EHS HALL OF FAME: Hornet team rushed into history book, will be inducted Friday

The 1969 Enumclaw High football team can point to a healthy handful of noteworthy accomplishments. Under the direction of coach Leroy Babbitt, the squad posted a 9-1 overall record, captured the school’s first Seamount League championship and finished with a No. 3 ranking in the statewide, postseason polls.

Now, the high-achieving group can add one more milestone. Friday night, the team will be honored with induction into the EHS Athletic Hall of Fame. The ceremony will come during halftime of the Hornet boys basketball game in Chuck Smith Gymnasium.

In the fall of 1969, the team appeared ready for a breakout season.

“Everyone had the feeling that Enumclaw was going to have the best season in the  history of Enumclaw High School,” was printed in the school yearbook. “The team didn’t let us down, by any means.”

Starting with a home-field, 26-6 victory over Mt. Si, the Hornets were off and running. The only hiccup was a Week 5, 14-6 loss to the rival White River Hornets. Following that, it was nothing but victories against foes like Foster, North Thurston, Tumwater and Tahoma – teams that made up the Seamount of that era.

In all, the ’69 Hornets scored 284 points in 10 games and allowed just 44. Along the way, the EHS defense registered four shutouts; White River was the only nemesis to put double-figures on the scoreboard.

A standout on that squad was Tom Poe Jr., one of nine Hornets to eventually haul in postseason honors. While he was the only member of the team to play beyond high school, Poe figures there were three of four others who could have successfully made the leap to the collegiate level.

But while the talent level was high, Poe said it was the team’s cohesiveness that made a world of difference.

“We all became different things – loggers, some in the military, some businessmen – but it’s amazing how common our goal was. We had a common desire to win,” he said.

And Poe doesn’t hesitate to give Babbitt all the credit for the team-first mentality. The veteran coach had a way of bringing his players together as a unit, he said – even if it meant sometimes donning a helmet and shoulder pads and mixing it up with the team.

“We thought that was a great thing,” Poe said, recalling the good-sized coach popping pads with his team.

The squad’s collective success didn’t go without notice when it came time for individual honors to be passed out.

Both Poe and Dave Van Hoof were first-team, all-Seamount selections on both sides of the ball. Poe was chosen as both a running back and linebacker while Van Hoof was named as both an offensive and defensive end. Also picking up first-team accolades were offensive guard Rick Bathum, safety Dan Wakefield and defensive tackle Carl Younkers. Receiving second-team notice were Bruce Klassen, Tony Connors, Terry Adrian and Dennis Crowell.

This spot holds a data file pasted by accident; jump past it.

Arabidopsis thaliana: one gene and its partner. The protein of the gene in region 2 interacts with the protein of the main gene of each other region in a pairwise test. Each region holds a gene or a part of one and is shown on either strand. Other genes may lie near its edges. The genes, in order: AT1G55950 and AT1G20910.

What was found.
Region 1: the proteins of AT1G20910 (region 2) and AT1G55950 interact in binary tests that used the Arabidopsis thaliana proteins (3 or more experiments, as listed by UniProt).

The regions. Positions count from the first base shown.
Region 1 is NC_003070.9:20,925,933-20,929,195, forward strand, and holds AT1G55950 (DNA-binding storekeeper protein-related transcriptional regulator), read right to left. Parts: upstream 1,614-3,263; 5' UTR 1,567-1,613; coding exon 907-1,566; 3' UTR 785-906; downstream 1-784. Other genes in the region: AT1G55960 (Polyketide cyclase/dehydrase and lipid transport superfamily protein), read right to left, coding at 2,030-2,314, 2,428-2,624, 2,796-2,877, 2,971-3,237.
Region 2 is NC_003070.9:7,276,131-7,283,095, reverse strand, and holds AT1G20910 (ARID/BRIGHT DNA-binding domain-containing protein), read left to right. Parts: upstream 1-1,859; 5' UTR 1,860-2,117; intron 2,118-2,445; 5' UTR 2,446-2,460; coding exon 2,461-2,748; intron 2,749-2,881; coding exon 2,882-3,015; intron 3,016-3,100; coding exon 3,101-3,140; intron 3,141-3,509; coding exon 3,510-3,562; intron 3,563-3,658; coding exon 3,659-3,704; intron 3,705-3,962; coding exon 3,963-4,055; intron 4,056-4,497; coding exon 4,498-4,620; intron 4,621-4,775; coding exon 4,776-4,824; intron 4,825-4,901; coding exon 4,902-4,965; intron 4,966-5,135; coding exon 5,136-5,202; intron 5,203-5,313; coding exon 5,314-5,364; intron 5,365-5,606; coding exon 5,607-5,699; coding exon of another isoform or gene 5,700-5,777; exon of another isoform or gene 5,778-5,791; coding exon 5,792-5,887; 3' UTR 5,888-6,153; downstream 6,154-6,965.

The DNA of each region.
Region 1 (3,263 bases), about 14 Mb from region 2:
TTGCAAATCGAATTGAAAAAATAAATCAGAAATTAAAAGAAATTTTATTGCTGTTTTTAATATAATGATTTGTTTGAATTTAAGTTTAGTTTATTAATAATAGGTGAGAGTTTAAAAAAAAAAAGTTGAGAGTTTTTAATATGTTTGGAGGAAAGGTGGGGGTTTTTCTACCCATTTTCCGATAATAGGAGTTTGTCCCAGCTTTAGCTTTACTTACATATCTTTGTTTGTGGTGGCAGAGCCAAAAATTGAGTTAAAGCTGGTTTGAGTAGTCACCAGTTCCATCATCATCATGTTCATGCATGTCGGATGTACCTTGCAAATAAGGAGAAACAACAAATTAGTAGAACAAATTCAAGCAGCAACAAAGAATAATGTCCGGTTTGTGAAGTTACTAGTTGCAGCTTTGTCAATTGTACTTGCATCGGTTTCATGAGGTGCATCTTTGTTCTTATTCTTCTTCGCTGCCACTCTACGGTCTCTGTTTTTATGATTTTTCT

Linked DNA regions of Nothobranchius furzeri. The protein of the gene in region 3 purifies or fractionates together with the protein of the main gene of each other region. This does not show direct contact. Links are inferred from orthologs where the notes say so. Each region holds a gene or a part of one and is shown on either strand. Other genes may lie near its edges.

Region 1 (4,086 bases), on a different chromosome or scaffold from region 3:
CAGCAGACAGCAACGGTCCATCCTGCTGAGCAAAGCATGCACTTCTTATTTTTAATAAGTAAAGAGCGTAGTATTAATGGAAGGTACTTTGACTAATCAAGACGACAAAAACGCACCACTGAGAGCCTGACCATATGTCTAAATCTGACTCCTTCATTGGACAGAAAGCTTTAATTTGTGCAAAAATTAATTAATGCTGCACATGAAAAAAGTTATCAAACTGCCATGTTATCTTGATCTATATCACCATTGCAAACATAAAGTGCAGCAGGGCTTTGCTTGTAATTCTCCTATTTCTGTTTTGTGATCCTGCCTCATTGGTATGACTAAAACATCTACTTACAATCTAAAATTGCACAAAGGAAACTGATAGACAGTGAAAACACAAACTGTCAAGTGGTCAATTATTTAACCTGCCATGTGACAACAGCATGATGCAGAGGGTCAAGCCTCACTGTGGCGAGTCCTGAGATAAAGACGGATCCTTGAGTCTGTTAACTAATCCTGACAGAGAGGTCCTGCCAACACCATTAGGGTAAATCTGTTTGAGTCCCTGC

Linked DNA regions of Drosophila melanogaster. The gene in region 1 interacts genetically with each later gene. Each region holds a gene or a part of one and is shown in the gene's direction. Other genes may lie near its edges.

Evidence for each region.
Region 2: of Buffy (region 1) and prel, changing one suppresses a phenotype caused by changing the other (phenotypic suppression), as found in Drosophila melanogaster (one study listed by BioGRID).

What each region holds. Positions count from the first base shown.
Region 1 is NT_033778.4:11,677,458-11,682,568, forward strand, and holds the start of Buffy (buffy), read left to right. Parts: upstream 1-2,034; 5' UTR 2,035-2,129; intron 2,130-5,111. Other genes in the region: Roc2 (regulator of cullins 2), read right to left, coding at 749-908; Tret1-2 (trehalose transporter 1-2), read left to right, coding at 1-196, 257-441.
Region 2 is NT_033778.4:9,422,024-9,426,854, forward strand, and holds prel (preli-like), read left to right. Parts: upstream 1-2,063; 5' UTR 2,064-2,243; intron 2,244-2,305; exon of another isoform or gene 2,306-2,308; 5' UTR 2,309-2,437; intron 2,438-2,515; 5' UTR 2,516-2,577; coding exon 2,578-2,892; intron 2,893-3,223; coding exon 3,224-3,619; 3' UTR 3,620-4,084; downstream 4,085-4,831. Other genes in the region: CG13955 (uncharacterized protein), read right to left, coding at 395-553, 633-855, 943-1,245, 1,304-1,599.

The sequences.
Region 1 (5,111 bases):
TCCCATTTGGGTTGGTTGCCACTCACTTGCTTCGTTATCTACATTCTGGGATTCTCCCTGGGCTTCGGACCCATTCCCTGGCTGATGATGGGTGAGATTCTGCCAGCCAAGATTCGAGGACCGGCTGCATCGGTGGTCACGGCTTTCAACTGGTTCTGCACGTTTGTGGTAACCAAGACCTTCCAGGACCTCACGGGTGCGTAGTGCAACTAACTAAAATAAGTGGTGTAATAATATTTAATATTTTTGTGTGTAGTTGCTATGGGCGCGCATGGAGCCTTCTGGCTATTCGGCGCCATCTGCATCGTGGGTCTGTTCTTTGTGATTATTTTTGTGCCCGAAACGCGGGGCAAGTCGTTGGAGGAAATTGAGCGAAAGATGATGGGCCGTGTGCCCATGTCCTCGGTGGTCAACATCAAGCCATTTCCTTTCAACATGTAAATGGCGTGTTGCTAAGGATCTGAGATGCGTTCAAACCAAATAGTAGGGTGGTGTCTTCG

Wakefield’s honor capped a season in which he shattered the Seamount League record by intercepting nine passes. Poe, who went on to play for Washington State University and saw time in the Canadian Football League, broke several Seamount records by scoring 19 touchdowns, rushing for 1,561 yards and piling up 1,637 yards of total offense. He scored 132 points, ranking third in the state.

Bathum said the coaching staff was top-notch and meshed with the players’ skill set.

As an offensive lineman on the ’69 team, he has the highest regard for his O-line coach, Shelly Thiel.

“He was the best coach I ever saw,” Bathum said.

Kind words also flow for offensive coordinator Wes Hansen.

“He was a genius,” Bathum said, recalling that Hansen had taken two teams to a state championship while coaching in North Dakota. “He knew just what to call in the right situation.”

Bathum also echoes Poe’s sentiments about team unity and – to make the point crystal clear – relates a tale more than four decades in the making.

Of the five core members of the offensive line, left guard Ron Moeller had slipped out of sight. A two-year hunt revealed he was working as a logger in a small, remote North Idaho town. Last summer, Bathum and three other members of the 1969 O-line met in Oregon and, on motorcycles, trekked to the far reaches of the Idaho panhandle for a reunion.

The five carried on as though they had seen each other just the day before, he said.

That’s not a surprise, Bathum said, since the successful team was built on chemistry and camaraderie.

“We treated each other like brothers,” he said. “I was blessed to be a part of that team. It was a lot of fun.”


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